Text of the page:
Trade Between Africa And Eurasia From 300 To 1450 CE Essay Sample

Trade Between Africa And Eurasia From 300 To 1450 CE Pages
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Although there were several continuities in trade between Africa and Eurasia from 300 to 1450 CE like the trade routes that were used, what was traded, and who participated in trade, there were several changes. Changes in trade include development of the Indian Ocean trade network around 800 CE, exchange of Islam during Arab invasions in the 8th century, and the creation of new kingdom and empires such as the Mali empire during the 13th century.

To begin, trade routes that African and Eurasian societies utilized changed as well as continued from 300 to 1450 CE. The Mediterranean Sea trade network continued from 300 to 1450 CE and was very prominent in North Africa, Middle East, and Europe. The Mediterranean Sea served as a popular route because of its position in Eurasia as it allowed easy access to Africa and the Southern Asia. Changes in trade routes included the sand roads, which allowed trade across the Sahara Desert and the Mediterranean. They opened trade with West Africa from Southern Europe and Northern Africa. As a result, West Africa became centralized and increasingly wealthy and became a new center of Eurasian and African exchange. The Indian Ocean developed as a popular trade network as well. Europeans wanted to be a part of this so that they could have access to eastern Africa’s rich resources. Monsoons were used for sea travel, which increased the scale of trade.

Beliefs were traded more as the caliphates, Mongolia, China, and Byzantium expanded and conquered lands and increased long-distance communication between them. Muslims began traveling by camel during the 8th century CE across the Sahara Desert to extract gold and other luxury items from Africa. This need created a relationship of tolerance between Islam and Africa that led to the integration of Muslims in not only the exchange of goods, but the inevitable exchange of beliefs as Muslims spread throughout Africa. Integration of Islam into African socieites especially in the north and east was not always a peaceful ordeal, but democratic relations between them were eventually formed because of this mutually beneficial situation. Africa could became a major part of trade and could advance with new technologies and systems of governing while the Islamic empire could use Africa’s rich deposits of natural resources to continue its vast and growing influence in Eurasia. There was much change in the trade routes that were used while the Mediterranean remained a powerful trade network for Africa and Eurasia.

In addition, the goods, technology, and beliefs that were traded continued and changed. From 300 CE to 1450 CE, luxury items like ivory, slaves, gold, horses, silk, and gems were all in demand. Ghana became the center of gold trade, which was exchanged for horses, cloth, and salt. Ivory and slaves were also exported from Africa. Bananas were one of Africa’s major products. The goods that were traded remained relatively constant. New technology including printing, gunpowder, the compass, camel saddles and stirrups, and improvements in ship design that allowed navigation using monsoons from eastern Asia went to Islamic empires thus spreading into Africa by way of Islamic merchants. Islam entered Africa, especially eastern Africa, as Muslims crossed the Sahara to trade. This change is reflected in Islamic empires and kingdoms like the Mali empire and many Swahili city-states that formed because of the integration of Muslims in commerce and every day trade. While material things like manufactured goods and agricultural produce were largely the same during the Post-Classical age, ideologies were exchanged as well.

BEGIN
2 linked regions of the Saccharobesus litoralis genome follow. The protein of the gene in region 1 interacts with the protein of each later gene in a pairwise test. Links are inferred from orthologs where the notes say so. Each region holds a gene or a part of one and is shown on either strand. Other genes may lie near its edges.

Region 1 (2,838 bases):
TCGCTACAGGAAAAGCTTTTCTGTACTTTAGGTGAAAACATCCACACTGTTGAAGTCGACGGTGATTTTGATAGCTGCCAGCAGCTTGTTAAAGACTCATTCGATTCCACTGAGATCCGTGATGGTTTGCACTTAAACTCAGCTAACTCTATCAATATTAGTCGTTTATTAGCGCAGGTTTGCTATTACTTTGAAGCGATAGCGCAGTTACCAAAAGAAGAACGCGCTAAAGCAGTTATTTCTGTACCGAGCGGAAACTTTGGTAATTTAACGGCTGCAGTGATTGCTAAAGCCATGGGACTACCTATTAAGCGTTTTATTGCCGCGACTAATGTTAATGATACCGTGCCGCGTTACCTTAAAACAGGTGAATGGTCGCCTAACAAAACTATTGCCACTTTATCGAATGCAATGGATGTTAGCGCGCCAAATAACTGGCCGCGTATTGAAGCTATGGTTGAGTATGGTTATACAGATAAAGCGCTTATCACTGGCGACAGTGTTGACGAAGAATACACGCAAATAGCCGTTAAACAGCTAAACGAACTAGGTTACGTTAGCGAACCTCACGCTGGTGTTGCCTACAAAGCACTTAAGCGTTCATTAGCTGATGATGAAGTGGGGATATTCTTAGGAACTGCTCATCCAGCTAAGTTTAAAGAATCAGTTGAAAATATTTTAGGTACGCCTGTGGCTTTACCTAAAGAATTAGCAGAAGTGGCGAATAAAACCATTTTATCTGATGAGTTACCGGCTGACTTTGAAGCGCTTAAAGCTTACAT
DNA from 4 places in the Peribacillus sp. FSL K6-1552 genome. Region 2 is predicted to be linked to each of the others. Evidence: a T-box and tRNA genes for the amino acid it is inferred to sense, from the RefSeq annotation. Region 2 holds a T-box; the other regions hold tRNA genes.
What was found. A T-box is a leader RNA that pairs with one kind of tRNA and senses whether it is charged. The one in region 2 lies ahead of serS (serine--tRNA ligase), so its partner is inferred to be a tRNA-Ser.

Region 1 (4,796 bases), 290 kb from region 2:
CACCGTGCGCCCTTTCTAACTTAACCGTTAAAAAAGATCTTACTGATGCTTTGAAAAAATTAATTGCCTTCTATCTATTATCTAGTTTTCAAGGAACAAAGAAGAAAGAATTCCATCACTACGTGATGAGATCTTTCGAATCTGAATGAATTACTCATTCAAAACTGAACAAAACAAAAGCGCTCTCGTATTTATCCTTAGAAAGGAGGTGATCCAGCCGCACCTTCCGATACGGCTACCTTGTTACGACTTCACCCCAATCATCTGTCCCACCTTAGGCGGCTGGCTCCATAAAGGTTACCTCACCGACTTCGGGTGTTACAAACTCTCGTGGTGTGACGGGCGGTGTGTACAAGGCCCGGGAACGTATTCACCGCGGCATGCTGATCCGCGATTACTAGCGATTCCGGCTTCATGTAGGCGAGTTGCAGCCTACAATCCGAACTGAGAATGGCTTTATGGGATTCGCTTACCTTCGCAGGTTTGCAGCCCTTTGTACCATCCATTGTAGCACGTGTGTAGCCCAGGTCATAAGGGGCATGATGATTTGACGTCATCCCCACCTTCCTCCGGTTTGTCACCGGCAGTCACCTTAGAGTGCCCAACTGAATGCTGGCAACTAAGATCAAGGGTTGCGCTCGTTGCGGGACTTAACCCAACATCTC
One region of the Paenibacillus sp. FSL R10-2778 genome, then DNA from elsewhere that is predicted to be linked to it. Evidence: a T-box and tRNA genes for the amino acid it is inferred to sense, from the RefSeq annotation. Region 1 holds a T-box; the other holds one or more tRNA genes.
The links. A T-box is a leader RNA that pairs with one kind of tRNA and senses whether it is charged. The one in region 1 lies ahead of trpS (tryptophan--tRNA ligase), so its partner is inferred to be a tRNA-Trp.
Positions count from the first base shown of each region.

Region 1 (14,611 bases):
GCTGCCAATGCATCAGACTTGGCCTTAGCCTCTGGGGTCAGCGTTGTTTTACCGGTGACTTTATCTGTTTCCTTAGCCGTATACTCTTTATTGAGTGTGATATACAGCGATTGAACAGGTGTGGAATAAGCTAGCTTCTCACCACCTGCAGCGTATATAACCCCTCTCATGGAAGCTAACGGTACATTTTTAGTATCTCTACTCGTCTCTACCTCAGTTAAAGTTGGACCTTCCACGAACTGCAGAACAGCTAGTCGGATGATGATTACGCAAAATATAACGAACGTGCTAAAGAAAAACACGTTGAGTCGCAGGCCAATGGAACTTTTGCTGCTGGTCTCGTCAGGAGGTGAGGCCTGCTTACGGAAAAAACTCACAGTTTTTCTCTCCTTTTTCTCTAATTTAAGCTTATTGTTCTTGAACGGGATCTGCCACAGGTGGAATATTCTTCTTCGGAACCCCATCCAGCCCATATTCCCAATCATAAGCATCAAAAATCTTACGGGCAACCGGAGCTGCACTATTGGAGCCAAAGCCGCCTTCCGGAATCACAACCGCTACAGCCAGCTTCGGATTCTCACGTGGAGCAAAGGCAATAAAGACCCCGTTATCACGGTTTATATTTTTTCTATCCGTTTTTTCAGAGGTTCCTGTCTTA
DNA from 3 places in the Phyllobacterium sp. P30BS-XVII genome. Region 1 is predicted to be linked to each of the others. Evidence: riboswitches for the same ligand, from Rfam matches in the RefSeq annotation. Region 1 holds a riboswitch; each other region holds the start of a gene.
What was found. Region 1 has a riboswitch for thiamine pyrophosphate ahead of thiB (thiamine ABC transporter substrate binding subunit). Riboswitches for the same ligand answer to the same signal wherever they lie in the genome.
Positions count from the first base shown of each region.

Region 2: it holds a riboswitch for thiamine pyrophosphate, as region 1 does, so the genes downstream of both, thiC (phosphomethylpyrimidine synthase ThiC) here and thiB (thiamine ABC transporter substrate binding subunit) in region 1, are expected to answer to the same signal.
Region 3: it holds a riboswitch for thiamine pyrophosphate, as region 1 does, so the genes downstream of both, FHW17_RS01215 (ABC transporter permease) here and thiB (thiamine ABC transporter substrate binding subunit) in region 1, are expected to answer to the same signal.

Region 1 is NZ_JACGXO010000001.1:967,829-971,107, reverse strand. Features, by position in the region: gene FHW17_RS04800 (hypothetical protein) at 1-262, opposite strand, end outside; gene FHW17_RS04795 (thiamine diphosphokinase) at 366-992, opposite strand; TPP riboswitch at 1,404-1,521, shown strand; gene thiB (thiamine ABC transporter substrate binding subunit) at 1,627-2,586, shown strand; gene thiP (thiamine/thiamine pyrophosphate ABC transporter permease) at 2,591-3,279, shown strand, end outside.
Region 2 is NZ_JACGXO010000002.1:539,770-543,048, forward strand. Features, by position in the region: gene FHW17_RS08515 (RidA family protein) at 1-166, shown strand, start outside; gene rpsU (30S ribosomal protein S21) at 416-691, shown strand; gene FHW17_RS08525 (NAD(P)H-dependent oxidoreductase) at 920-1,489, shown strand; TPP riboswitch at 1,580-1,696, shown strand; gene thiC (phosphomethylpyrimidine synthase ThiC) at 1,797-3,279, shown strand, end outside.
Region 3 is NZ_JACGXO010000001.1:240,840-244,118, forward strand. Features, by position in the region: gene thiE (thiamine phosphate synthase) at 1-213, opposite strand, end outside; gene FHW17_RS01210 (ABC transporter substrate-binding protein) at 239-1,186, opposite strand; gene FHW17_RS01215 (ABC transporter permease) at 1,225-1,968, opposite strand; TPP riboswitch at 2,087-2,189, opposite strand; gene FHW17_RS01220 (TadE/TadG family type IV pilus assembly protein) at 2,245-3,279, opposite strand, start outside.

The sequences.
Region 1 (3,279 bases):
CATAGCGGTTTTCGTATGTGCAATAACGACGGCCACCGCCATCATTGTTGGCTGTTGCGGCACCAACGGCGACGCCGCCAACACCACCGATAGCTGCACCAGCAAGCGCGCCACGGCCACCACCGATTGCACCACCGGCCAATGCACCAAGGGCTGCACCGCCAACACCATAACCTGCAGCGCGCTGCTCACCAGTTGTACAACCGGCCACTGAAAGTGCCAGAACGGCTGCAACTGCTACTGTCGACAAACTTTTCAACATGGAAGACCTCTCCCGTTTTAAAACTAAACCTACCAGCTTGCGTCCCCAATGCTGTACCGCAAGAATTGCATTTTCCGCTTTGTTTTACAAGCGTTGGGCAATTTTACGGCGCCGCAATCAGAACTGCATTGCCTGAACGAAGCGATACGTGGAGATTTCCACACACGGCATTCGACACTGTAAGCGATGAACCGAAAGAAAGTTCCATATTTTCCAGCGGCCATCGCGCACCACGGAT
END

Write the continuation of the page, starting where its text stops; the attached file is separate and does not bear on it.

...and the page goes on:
Lastly, the people and groups of people who participated in trade continued and changed. In early times (300 CE), there were mostly hunters, gatherers, and fishers in Africa, which stimulated little to no trade with Eurasia. The scale of trade grew as a result of the appearance of large, collective groups of people in city-states, kingdoms, and empires including Kilwa, the Kingdom of Kongo, and the Mali empire. The pressures of conflicts between villages and districts required a formal government and division of ethnic loyalties into fewer large groups, which decided the major figures in trade with Eurasia. As more and more technologies became used in Eurasia, Africa’s contact with Eurasia increased its scale of trade tremendously.

Monsoons were used by Malay sailors to navigate waters quickly thus quickening the travel time between exchanges, stronger and more adaptable ships were made, and devices like the compass allowed faster travel by sea. So as these new trade routes were utilized, trade increased and brought new empires and peoples into Eurasia trade in Africa. There were continuities, however, in traders because Africa did not conquer Eurasian territories that would increase their participation and trade and would make a change in the loyalties of the people who trade, which made for stable conquest, so Africa changed as it was conquered, but Eurasia did not change so much because there was not as much war going on as there had been in the past.

Although there are several continuities in trade between 300 and 1450 CE in Eurasia like trade routes that were used, what was traded, and who participated in trade, there were several changes. These changes include development of the Indian Ocean trade network around 1000 CE, exchange of Islam, and new kingdom and empires in Eurasia.

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